The venue's artistic director Indhu Rubasingham had previously refused to host the festival due to the fact it's funded by the Israeli Embassy, insisting she would take the same stance regarding a Palestinian festival.
Her decision met with widespread protests and reportedly led to one of the Tricycle's chief supporters, Sir Trevor Chinn, withdrawing his annual donations.
But now the venue has decided to go ahead with the festival with "no restrictions" on funding from the Israeli Embassy.
A joint statement from the UKJFF and Tricycle Theatre reads:
"Some weeks ago the UKJFF fell out, very publicly, with the Tricycle over a condition imposed by the Tricycle regarding funding. This provoked considerable public upset. Both organisations have come together to end that.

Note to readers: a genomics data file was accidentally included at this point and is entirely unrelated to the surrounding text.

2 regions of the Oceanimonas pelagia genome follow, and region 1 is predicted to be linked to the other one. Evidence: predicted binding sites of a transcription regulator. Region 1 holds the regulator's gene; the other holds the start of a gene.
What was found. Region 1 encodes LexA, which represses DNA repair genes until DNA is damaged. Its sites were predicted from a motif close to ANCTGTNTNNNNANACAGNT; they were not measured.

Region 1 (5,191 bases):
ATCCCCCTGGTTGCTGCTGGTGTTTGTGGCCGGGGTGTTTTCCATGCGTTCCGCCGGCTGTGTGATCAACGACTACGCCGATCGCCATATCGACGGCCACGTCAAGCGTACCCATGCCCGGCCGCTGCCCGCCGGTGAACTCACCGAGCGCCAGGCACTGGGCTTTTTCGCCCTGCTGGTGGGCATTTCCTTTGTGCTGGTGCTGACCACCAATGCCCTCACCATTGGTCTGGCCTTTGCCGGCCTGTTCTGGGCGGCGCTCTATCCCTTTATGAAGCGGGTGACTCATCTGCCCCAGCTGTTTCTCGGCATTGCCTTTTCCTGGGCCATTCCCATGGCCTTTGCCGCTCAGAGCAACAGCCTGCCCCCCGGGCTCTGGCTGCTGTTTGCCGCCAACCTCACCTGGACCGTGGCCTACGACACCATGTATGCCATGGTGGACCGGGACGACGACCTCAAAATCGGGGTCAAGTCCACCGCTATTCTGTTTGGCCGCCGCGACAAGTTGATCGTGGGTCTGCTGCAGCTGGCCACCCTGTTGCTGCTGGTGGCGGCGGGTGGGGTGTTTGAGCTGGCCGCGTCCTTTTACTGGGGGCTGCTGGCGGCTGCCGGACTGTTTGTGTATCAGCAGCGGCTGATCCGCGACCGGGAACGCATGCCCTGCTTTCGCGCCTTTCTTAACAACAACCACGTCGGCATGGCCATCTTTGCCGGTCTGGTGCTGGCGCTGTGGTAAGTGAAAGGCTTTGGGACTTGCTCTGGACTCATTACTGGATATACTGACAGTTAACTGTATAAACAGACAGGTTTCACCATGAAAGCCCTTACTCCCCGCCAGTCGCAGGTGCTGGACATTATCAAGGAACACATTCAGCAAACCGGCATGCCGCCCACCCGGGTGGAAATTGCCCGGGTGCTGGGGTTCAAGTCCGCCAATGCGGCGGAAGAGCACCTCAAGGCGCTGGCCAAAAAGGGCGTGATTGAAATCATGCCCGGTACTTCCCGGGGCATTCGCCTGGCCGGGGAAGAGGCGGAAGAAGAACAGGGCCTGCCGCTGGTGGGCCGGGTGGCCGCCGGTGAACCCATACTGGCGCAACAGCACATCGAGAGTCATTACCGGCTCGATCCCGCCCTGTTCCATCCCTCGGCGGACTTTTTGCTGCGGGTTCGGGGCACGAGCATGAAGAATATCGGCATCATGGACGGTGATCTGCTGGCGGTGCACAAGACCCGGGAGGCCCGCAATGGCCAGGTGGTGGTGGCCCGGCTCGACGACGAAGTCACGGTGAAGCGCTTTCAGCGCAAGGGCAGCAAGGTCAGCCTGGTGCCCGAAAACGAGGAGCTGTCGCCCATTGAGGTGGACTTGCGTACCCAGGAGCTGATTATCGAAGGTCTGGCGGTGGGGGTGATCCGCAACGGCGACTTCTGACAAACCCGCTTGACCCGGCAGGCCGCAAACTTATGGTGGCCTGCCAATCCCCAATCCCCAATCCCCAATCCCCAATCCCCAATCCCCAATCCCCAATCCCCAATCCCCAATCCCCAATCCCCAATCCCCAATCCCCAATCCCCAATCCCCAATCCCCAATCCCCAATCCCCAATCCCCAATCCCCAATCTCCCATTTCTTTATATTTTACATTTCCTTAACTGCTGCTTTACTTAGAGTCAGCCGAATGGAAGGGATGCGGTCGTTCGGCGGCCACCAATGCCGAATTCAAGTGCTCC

Following lengthy discussions between the Tricycle and UKJFF, the Tricycle has now withdrawn its objection and invited back the UK Jewish Film Festival on the same terms as in previous years with no restrictions on funding from the Embassy of Israel in London.
The UKJFF and the Tricycle have agreed to work together to rebuild their relationship and although the festival is not able to return in 2014, we hope to begin the process of rebuilding trust and confidence with a view to holding events in the future.
We both profoundly hope that those who take differing views on the events of the last few weeks will follow our lead and come together to acknowledge that dialogue, reconciliation and engagement will resolve points of difference and ensure that cultural diversity thrives in all communities."